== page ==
delanceyplace.com 6/3/13 - eli whitney's failed cotton gin

In today's selection -- every schoolchild learns that Eli Whitney invented the cotton gin, which transformed the economy of the entire country. However, Whitney may not have invented the cotton gin, and his cotton gin business was a failure. He was rescued from financial calamity when he won a contract to manufacture weapons for the U.S. military:

"For a century and a half after his death, Eli Whitney was virtually canonized as the Father of American Technology. According to the traditional story, Whitney was the inventor of the cotton gin, which transformed the antebellum South (and unfortunately reinvigorated the institution of slavery). ... [However], some recent work ... raises doubts as to whether he invented his cotton gin. ...

"The record is mostly silent on Whitney's first year in the South. But he never made it to his tutoring job, and a year after his arrival, he patented his cotton gin in partnership with Miller. Their business plan was to leverage control over ginning technology to create ginning centers throughout the cotton country, charging 40 percent of the ginned cotton. Whitney returned to New Haven to manufacture the gins, while Miller created and marketed the local centers. Financing came primarily from the mistress of Miller's plantation, Constance Greene, a widow whom Miller eventually married.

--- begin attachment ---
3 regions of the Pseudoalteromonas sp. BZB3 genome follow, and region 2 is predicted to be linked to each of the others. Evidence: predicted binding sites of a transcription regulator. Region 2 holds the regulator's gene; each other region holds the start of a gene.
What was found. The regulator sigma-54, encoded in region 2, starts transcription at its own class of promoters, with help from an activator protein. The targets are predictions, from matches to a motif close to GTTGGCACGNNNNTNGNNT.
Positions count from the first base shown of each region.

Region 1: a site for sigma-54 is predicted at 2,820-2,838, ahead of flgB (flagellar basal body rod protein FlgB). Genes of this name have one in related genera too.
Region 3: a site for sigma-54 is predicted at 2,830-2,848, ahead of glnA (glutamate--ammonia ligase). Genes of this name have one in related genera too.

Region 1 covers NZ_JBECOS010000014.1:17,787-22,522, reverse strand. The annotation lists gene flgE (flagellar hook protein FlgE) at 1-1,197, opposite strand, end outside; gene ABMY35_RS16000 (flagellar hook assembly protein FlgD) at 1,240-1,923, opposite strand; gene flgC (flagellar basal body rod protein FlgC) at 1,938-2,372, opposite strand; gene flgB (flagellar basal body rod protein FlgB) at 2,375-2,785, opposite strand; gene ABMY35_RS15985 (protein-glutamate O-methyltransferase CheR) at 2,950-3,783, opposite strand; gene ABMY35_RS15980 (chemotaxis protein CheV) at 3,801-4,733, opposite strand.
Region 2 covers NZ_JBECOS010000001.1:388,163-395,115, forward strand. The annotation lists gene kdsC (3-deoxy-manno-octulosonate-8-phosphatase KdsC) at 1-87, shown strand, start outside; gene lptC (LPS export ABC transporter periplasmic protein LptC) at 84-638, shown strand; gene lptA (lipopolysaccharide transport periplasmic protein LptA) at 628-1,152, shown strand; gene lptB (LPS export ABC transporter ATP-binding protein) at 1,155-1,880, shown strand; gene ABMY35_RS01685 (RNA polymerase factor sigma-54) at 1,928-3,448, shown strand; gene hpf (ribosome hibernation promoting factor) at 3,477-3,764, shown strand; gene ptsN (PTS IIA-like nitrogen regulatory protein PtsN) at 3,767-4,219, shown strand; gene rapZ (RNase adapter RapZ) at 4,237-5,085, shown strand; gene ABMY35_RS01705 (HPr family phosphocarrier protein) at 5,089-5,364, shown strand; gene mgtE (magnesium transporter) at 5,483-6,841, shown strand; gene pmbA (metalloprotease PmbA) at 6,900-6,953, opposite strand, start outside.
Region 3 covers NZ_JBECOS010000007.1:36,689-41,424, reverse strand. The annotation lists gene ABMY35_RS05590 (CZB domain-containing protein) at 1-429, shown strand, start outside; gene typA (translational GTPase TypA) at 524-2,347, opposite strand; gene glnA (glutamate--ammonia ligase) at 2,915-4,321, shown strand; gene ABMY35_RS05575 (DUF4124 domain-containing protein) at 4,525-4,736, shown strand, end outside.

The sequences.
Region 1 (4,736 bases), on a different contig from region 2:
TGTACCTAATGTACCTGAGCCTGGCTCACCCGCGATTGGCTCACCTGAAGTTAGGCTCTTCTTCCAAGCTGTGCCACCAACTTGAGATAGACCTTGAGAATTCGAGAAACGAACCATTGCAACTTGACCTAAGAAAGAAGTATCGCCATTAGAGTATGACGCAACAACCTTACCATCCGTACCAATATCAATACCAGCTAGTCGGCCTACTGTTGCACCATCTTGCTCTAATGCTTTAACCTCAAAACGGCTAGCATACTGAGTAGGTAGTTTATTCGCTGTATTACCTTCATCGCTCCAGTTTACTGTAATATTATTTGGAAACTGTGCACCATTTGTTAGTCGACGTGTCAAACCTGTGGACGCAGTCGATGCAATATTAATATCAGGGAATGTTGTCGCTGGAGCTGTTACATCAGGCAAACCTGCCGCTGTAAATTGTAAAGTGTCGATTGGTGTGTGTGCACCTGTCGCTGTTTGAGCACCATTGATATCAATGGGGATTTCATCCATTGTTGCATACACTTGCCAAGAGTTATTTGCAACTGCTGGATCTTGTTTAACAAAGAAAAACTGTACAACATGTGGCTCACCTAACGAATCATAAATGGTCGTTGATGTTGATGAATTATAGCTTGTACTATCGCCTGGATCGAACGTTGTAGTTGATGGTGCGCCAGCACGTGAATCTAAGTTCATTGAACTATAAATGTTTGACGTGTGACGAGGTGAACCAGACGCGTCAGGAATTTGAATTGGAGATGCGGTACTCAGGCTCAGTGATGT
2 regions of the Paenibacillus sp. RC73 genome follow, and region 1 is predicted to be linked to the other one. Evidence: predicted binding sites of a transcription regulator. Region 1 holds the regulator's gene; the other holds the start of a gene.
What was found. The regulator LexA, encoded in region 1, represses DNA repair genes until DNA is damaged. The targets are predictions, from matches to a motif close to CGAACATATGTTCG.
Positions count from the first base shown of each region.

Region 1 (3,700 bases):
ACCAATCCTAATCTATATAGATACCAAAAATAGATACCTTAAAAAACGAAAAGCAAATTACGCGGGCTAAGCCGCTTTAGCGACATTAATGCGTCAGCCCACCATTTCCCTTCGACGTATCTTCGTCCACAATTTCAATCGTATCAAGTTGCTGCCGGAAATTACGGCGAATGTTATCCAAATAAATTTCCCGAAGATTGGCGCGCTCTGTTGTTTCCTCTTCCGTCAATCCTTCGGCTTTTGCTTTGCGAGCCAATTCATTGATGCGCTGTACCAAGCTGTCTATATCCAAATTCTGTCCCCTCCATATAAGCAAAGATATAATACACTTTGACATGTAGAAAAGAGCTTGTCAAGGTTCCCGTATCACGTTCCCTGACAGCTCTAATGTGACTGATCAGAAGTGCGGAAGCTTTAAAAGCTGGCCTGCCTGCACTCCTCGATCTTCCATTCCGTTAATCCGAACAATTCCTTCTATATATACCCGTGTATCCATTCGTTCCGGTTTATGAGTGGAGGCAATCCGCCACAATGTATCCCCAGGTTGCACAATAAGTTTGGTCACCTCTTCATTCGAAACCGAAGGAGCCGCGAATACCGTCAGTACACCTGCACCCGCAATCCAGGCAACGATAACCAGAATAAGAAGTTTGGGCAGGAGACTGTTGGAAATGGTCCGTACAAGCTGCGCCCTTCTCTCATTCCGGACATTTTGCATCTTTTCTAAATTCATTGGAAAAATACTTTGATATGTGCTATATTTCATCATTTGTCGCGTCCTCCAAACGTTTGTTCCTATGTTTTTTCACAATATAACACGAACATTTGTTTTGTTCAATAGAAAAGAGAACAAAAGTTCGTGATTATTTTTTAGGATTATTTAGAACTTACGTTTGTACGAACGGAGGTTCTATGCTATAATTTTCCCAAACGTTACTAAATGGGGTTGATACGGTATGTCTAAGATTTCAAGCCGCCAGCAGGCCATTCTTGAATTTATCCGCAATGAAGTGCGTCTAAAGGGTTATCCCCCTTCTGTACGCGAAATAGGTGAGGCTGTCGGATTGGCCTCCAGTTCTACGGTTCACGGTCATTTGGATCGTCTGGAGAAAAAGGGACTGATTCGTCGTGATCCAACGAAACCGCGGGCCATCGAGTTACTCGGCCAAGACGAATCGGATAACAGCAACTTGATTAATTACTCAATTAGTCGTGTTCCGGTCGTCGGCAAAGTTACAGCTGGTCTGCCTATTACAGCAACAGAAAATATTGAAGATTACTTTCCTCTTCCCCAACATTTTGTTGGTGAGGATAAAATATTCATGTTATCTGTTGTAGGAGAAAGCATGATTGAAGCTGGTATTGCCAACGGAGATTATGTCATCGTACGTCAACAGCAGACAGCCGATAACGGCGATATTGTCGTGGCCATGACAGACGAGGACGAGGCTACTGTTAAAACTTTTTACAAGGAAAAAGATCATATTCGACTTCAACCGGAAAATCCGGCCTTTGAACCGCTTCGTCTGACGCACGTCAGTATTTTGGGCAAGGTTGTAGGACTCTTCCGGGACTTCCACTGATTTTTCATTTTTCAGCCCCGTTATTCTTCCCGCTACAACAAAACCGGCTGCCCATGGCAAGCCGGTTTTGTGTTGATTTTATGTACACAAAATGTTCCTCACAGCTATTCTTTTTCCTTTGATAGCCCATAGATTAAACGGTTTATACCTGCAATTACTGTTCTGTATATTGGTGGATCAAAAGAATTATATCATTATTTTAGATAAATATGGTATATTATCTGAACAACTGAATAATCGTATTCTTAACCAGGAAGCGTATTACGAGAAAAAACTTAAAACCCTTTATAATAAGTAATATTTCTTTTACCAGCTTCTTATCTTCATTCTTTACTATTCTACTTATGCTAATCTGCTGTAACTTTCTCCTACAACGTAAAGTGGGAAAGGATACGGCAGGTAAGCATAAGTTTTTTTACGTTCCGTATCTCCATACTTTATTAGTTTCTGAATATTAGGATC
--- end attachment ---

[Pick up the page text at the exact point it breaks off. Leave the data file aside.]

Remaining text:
"The business was a failure. Their pricing was extortionate, and their gin, while a substantial advance, was relatively easy to replicate. The next few years were a nightmare of endless patent litigation, with few victories, rising indebtedness, and the looming bankruptcy of Mrs. Greene. The French war scare in 1798 came just as Whitney was reaching the end of his rope. As he later wrote to a friend, 'Bankruptcy & ruin were constantly staring me in the face .... Loaded with a Debt of 3 or 4000 Dollars ... I knew not which way to turn.'

"Then Whitney came across a federal circular recruiting gun manufacturers. He wrote to the Treasury secretary, Oliver Wolcott, another Yale man, that his gin factory had been idled by disruptions in trade and that he proposed to 'undertake to Manufacture Ten or Fifteen Thousand Stand of Arms.' Since the Whitney gin had been widely publicized in the North, Wolcott responded immediately with an invitation to Washington, 'knowing your skill in mechanick.' Barely a month later, Whitney had a contract for 10,000 stand of muskets on a French pattern, to be delivered in stages over the next two years. The total contract price was $134,000, with a $10,000 advance for tooling: it was the largest of the private gun contracts and the first with an advance. The only objection within the administration was that the schedule was unrealistic, which was true. But the schedule was furthest from Whitney's mind: as he wrote to his friend, in the nick of time he had won a large contract by which 'I obtained some thousands of Dollars in advance which has saved me from ruin.' "


author:

Charles R. Morris

title:

The Dawn of Innovation: The First American Industrial Revolution

publisher:

Public Affairs a Member of the Perseus Books Group

date:

Copyright 2012 by Charles R. Morris

pages:

122-124
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COMMENTS (1)

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sdbruns

11 hours ago
The Fed, Congress and the MIC know all of this. and they are dedicated to having the rest offs not know it. The politics of scarcity gives them their power.